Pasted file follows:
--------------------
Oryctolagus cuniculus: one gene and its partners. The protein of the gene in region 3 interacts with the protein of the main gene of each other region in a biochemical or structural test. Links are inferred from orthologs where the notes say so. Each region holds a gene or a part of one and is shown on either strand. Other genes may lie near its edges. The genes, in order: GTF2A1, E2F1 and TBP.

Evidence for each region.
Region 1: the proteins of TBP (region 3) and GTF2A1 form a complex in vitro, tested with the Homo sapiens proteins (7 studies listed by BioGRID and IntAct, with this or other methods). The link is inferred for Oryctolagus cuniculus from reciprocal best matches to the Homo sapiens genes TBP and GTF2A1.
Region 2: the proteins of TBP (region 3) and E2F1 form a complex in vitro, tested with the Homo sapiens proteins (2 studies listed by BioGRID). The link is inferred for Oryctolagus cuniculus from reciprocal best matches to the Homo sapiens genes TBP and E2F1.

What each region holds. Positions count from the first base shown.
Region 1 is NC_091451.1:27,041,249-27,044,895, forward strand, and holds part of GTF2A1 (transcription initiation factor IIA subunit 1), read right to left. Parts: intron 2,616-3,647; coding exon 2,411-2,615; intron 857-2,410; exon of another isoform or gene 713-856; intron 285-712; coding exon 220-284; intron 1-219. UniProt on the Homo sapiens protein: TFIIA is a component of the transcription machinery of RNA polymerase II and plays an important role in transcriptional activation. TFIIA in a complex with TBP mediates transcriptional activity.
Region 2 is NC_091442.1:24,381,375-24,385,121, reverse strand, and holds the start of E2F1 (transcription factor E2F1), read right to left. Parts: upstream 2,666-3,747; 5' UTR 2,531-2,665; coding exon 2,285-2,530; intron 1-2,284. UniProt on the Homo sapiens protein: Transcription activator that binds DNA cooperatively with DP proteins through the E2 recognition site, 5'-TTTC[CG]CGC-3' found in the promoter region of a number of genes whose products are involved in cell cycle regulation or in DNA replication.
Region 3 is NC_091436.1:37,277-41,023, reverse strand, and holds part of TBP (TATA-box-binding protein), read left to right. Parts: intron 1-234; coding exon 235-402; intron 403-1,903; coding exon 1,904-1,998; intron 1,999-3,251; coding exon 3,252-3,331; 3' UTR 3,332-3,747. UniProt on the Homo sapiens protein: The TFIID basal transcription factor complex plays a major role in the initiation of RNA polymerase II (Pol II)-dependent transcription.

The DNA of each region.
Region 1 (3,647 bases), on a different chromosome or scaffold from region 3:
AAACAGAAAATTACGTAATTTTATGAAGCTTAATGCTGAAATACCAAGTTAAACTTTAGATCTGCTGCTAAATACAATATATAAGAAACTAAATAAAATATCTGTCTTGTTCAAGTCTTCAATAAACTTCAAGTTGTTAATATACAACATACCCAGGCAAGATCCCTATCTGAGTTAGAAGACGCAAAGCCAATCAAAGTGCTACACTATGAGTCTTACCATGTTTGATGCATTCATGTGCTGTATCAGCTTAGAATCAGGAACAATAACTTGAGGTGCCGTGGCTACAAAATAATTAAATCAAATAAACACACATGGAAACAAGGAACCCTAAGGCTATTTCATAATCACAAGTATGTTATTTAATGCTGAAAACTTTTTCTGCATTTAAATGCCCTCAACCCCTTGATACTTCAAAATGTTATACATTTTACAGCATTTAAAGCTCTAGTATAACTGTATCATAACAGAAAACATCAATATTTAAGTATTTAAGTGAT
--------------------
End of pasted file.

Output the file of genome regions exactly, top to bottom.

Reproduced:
Oryctolagus cuniculus: one gene and its partners. The protein of the gene in region 3 interacts with the protein of the main gene of each other region in a biochemical or structural test. Links are inferred from orthologs where the notes say so. Each region holds a gene or a part of one and is shown on either strand. Other genes may lie near its edges. The genes, in order: GTF2A1, E2F1 and TBP.

Evidence for each region.
Region 1: the proteins of TBP (region 3) and GTF2A1 form a complex in vitro, tested with the Homo sapiens proteins (7 studies listed by BioGRID and IntAct, with this or other methods). The link is inferred for Oryctolagus cuniculus from reciprocal best matches to the Homo sapiens genes TBP and GTF2A1.
Region 2: the proteins of TBP (region 3) and E2F1 form a complex in vitro, tested with the Homo sapiens proteins (2 studies listed by BioGRID). The link is inferred for Oryctolagus cuniculus from reciprocal best matches to the Homo sapiens genes TBP and E2F1.

What each region holds. Positions count from the first base shown.
Region 1 is NC_091451.1:27,041,249-27,044,895, forward strand, and holds part of GTF2A1 (transcription initiation factor IIA subunit 1), read right to left. Parts: intron 2,616-3,647; coding exon 2,411-2,615; intron 857-2,410; exon of another isoform or gene 713-856; intron 285-712; coding exon 220-284; intron 1-219. UniProt on the Homo sapiens protein: TFIIA is a component of the transcription machinery of RNA polymerase II and plays an important role in transcriptional activation. TFIIA in a complex with TBP mediates transcriptional activity.
Region 2 is NC_091442.1:24,381,375-24,385,121, reverse strand, and holds the start of E2F1 (transcription factor E2F1), read right to left. Parts: upstream 2,666-3,747; 5' UTR 2,531-2,665; coding exon 2,285-2,530; intron 1-2,284. UniProt on the Homo sapiens protein: Transcription activator that binds DNA cooperatively with DP proteins through the E2 recognition site, 5'-TTTC[CG]CGC-3' found in the promoter region of a number of genes whose products are involved in cell cycle regulation or in DNA replication.
Region 3 is NC_091436.1:37,277-41,023, reverse strand, and holds part of TBP (TATA-box-binding protein), read left to right. Parts: intron 1-234; coding exon 235-402; intron 403-1,903; coding exon 1,904-1,998; intron 1,999-3,251; coding exon 3,252-3,331; 3' UTR 3,332-3,747. UniProt on the Homo sapiens protein: The TFIID basal transcription factor complex plays a major role in the initiation of RNA polymerase II (Pol II)-dependent transcription.

The DNA of each region.
Region 1 (3,647 bases), on a different chromosome or scaffold from region 3:
AAACAGAAAATTACGTAATTTTATGAAGCTTAATGCTGAAATACCAAGTTAAACTTTAGATCTGCTGCTAAATACAATATATAAGAAACTAAATAAAATATCTGTCTTGTTCAAGTCTTCAATAAACTTCAAGTTGTTAATATACAACATACCCAGGCAAGATCCCTATCTGAGTTAGAAGACGCAAAGCCAATCAAAGTGCTACACTATGAGTCTTACCATGTTTGATGCATTCATGTGCTGTATCAGCTTAGAATCAGGAACAATAACTTGAGGTGCCGTGGCTACAAAATAATTAAATCAAATAAACACACATGGAAACAAGGAACCCTAAGGCTATTTCATAATCACAAGTATGTTATTTAATGCTGAAAACTTTTTCTGCATTTAAATGCCCTCAACCCCTTGATACTTCAAAATGTTATACATTTTACAGCATTTAAAGCTCTAGTATAACTGTATCATAACAGAAAACATCAATATTTAAGTATTTAAGTGAT